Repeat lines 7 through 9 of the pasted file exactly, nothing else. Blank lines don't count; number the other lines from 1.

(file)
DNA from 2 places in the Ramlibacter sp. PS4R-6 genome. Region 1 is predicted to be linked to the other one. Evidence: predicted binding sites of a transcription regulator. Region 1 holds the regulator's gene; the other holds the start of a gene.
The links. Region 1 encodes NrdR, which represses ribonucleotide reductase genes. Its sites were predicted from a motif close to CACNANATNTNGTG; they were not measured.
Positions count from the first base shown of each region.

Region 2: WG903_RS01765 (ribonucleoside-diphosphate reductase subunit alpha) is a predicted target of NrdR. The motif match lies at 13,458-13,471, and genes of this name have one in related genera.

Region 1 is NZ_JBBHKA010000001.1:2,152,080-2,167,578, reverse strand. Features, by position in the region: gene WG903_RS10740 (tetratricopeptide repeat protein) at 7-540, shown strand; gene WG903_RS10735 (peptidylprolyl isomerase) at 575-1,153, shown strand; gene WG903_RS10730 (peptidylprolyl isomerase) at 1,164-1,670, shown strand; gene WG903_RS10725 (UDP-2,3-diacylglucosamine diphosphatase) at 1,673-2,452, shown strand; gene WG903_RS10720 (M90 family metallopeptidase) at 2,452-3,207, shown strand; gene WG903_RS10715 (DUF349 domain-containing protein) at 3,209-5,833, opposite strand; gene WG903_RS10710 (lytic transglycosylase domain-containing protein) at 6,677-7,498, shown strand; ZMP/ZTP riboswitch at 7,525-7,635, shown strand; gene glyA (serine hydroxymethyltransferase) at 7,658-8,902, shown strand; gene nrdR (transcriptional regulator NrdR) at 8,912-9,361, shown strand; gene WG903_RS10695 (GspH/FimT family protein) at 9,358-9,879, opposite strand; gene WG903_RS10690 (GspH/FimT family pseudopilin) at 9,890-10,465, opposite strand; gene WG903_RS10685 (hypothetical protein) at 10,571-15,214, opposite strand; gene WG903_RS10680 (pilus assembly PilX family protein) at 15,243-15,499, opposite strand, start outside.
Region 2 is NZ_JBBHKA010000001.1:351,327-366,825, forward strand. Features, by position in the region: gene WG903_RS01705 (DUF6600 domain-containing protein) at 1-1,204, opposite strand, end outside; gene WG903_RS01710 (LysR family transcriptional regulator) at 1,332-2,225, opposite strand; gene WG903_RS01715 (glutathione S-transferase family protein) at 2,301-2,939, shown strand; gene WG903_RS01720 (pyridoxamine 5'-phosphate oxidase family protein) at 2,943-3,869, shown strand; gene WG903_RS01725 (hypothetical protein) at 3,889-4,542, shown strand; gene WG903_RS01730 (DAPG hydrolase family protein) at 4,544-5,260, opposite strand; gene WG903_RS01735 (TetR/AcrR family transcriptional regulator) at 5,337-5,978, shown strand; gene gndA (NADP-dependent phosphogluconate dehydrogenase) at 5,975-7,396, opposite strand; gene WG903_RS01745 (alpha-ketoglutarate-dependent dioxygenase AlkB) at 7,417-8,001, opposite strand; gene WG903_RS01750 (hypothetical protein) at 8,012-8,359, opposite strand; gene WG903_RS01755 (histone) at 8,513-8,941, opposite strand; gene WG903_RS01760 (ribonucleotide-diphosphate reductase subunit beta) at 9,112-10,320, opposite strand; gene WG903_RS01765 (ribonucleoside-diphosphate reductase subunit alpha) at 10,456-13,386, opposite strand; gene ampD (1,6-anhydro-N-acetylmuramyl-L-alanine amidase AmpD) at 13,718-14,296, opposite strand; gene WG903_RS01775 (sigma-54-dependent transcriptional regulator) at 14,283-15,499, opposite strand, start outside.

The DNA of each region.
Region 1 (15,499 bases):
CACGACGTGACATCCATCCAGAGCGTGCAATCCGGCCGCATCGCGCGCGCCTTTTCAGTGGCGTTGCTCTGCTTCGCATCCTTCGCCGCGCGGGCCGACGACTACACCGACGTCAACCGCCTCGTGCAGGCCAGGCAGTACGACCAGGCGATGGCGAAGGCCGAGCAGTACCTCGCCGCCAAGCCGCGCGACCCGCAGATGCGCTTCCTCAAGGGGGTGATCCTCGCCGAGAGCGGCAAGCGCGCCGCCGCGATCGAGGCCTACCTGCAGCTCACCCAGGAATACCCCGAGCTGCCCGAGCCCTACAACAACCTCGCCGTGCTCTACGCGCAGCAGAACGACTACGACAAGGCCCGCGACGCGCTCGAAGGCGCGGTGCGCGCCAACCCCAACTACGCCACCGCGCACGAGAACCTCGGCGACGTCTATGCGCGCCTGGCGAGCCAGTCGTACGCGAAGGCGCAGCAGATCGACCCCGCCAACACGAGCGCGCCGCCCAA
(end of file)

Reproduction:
The DNA of each region.
Region 1 (15,499 bases):
CACGACGTGACATCCATCCAGAGCGTGCAATCCGGCCGCATCGCGCGCGCCTTTTCAGTGGCGTTGCTCTGCTTCGCATCCTTCGCCGCGCGGGCCGACGACTACACCGACGTCAACCGCCTCGTGCAGGCCAGGCAGTACGACCAGGCGATGGCGAAGGCCGAGCAGTACCTCGCCGCCAAGCCGCGCGACCCGCAGATGCGCTTCCTCAAGGGGGTGATCCTCGCCGAGAGCGGCAAGCGCGCCGCCGCGATCGAGGCCTACCTGCAGCTCACCCAGGAATACCCCGAGCTGCCCGAGCCCTACAACAACCTCGCCGTGCTCTACGCGCAGCAGAACGACTACGACAAGGCCCGCGACGCGCTCGAAGGCGCGGTGCGCGCCAACCCCAACTACGCCACCGCGCACGAGAACCTCGGCGACGTCTATGCGCGCCTGGCGAGCCAGTCGTACGCGAAGGCGCAGCAGATCGACCCCGCCAACACGAGCGCGCCGCCCAA